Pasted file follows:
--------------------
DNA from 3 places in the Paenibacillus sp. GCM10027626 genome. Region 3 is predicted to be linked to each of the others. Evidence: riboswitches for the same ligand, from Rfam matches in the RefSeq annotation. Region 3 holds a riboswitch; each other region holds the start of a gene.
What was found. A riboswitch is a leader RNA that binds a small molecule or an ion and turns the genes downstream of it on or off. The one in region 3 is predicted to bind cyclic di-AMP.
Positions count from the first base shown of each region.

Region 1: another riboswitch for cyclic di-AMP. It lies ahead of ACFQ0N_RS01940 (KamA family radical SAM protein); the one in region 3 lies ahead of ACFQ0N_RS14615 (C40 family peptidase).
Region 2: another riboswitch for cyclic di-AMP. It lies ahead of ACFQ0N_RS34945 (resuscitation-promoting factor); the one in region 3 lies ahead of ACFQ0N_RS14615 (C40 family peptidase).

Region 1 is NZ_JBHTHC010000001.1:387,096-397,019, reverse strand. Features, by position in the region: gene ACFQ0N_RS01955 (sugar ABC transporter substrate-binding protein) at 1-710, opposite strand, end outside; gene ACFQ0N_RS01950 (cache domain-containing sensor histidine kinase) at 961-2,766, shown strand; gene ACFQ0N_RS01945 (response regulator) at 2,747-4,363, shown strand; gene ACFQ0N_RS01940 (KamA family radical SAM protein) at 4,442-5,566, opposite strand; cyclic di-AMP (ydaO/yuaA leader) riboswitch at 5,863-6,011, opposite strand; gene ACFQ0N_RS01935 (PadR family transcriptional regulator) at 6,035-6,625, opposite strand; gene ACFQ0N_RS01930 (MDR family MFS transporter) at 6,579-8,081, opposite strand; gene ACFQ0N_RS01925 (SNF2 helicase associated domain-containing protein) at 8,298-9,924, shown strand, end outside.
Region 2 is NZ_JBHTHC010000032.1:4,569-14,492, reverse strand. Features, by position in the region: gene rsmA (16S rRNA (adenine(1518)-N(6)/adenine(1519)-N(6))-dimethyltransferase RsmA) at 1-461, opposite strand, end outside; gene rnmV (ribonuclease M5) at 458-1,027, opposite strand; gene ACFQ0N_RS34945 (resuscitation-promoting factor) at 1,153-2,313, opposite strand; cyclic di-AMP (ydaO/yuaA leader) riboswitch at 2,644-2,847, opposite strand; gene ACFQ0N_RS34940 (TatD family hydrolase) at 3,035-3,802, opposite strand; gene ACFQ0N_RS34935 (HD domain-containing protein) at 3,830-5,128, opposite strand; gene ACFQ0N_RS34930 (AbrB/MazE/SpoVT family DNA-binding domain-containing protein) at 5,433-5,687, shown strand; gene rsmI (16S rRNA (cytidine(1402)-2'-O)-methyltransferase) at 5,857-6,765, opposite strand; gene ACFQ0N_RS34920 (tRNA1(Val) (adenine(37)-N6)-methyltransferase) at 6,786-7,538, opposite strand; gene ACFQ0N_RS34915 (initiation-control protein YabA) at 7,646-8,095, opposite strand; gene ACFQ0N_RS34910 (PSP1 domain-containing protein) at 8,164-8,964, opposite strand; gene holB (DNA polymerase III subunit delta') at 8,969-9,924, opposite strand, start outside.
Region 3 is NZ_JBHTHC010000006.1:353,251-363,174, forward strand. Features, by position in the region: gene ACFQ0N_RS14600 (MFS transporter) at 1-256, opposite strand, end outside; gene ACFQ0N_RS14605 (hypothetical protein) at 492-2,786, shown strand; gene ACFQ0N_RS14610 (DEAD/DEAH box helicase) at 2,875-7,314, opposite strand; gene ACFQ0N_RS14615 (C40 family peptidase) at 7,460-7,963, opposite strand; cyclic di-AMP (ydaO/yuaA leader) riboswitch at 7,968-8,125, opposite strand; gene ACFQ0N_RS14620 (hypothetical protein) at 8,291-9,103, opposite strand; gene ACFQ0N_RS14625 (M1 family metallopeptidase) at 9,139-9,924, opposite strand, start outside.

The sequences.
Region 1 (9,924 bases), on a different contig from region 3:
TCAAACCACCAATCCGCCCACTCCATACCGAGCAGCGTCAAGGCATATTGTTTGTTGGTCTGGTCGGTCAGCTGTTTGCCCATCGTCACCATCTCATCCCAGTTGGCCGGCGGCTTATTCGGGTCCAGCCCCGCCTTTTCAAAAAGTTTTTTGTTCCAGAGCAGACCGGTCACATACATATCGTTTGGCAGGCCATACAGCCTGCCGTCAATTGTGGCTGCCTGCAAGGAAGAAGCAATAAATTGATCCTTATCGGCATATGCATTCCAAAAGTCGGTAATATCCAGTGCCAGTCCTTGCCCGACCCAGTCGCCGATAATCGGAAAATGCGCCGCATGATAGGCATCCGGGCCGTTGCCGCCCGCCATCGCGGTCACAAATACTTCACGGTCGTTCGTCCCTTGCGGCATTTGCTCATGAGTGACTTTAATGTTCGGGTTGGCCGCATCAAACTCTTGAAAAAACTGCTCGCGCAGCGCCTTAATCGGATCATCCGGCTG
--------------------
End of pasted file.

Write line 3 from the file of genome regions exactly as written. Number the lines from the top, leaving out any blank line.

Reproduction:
Positions count from the first base shown of each region.